DPP v E.D.

JurisdictionIreland
CourtCourt of Appeal (Ireland)
JudgeMr. Justice Mahon
Judgment Date20 Jun 2018
Neutral Citation[2018] IECA 185
Docket NumberRecord No. 25/2017

[2018] IECA 185

THE COURT OF APPEAL

Mahon J.

Birmingham P.

Mahon J.

Edwards J.

Record No. 25/2017

BETWEEN/
THE DIRECTOR OF PUBLIC PROSECUTIONS
RESPONDENT
- AND -
E.D.
APPELLANT

Conviction – Rape – Consent – Appellant seeking to appeal against conviction – Whether the trial judge failed to re-charge the jury when requisitioned by counsel to re-direct the jury on the issues of recklessness and consent

Facts: The appellant appealed to the Court of Appeal against his conviction by a jury at the Central Criminal Court on the 30th November 2016 of one count of rape contrary to s. 48 of the Offences Against the Person Act 1861 and s. 2 of the Criminal Law (Rape) Act 1981 on the grounds that the trial judge failed to re-charge the jury during the course of his charge when requisitioned by counsel to re-direct the jury on the issues of: (i) recklessness and ruling against an application by counsel on behalf of the appellant in that regard; and (ii) consent and in particular the specific issue of vitiation of consent which was raised by counsel on behalf of the appellant and upon which the prosecution was founded.

Held by the Court that the trial judge dealt sufficiently with the issue of recklessness in his charge to the jury to the extent that it was appropriate to do so having regard to the evidence heard by the jury in this case. The Court rejected the submission that there was any inadequacy in what was stated by the trial judge to the jury on the issue of consent. The Court was satisfied that the trial was fair and that the verdict reached was one which was reasonably open to it to return on the evidence presented in the course of the trial.

The Court held that the appeal against conviction should be dismissed.

Appeal dismissed.

JUDGMENT of the Court delivered on the 20th day of June 2018 by Mr. Justice Mahon
1

This judgment relates to the appellant's appeal against his conviction by a jury at the Central Criminal Court on the 30th November 2016 of one count of Rape contrary to s. 48 of the Offences Against The Person Act 1861 and s. 2 of the Criminal Law (Rape) Act 1981, as amended by s. 21 of the Criminal Law (Rape) Act 1990. The appellant has also appealed against his sentence of ten years imprisonment to date from the 3rd May 2016, imposed on the 30th January 2017. This judgment relates to conviction only.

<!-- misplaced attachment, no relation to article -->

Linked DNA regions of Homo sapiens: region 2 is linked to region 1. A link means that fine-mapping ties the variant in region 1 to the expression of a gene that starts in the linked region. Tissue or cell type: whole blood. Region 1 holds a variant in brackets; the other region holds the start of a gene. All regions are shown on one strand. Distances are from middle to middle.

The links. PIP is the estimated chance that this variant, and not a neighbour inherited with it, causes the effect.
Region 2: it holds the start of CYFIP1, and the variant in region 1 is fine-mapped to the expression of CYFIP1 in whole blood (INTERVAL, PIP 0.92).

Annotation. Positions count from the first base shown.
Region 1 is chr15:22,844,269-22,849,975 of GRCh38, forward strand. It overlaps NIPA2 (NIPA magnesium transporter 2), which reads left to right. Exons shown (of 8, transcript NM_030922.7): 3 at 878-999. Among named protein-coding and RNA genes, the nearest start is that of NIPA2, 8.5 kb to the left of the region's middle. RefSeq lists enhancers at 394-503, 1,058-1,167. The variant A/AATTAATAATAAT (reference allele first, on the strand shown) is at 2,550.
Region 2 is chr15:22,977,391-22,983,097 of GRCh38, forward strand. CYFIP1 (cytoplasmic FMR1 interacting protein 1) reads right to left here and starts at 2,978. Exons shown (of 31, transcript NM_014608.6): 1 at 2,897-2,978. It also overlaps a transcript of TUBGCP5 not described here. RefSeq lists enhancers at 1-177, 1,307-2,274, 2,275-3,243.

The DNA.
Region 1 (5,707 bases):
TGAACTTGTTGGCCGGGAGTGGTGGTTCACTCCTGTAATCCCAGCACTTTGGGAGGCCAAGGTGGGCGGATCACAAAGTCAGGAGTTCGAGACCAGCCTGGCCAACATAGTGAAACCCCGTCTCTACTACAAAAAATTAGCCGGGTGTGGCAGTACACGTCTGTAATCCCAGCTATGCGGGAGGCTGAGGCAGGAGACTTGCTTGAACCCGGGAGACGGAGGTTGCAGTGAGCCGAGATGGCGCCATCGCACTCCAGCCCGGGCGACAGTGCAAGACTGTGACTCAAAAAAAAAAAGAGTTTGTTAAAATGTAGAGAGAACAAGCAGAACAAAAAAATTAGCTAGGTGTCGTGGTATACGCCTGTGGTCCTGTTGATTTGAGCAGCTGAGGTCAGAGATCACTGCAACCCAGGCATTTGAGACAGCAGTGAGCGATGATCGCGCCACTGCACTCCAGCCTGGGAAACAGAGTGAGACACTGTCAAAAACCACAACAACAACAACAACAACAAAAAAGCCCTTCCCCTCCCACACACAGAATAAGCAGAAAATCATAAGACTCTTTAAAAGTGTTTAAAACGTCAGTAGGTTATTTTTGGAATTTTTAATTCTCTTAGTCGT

2

The appellant is originally from South Africa and came to Ireland when he was eleven years old. He was twenty four years old at the date of his conviction. The complainant, MT, alleged that on the evening of the 23rd July 2014 the appellant broke into her apartment while she was in bed. MT was alerted to the presence of the appellant in her apartment by her daughter, DT, who had never before met the appellant. The appellant was known to the complainant, had been in the complainant's apartment on a previous occasion and had had consensual sexual intercourse previously. It is alleged that the complainant was forcefully brought downstairs to an outside area of her apartment block while being assaulted, and was subjected to sexual intercourse with the appellant against her will. The fact that sexual intercourse took place was not disputed. The appellant maintained that it was consensual.

3

The appellant was originally charged with burglary in addition to the rape offence and was tried in respect of both. The jury acquitted him in relation to the burglary charge

4

The following grounds of appeal are maintained on behalf of the appellant, in relation to his conviction:-

(i) the learned trial judge failed to re-charge the jury during the course of his charge when requisitioned by counsel to re-direct the jury on the issue of recklessness and ruling against an application by counsel on behalf of the appellant in that regard, and

(ii) the learned trial judge failed to re-charge the jury during the course of his charge when requisitioned by counsel to re-direct the jury on the issue of consent and in particular the specific issue of vitiation of consent which was raised by counsel on behalf of the appellant and upon which the prosecution was founded.

5

In the course of his charge to the jury, the learned trial judge said:-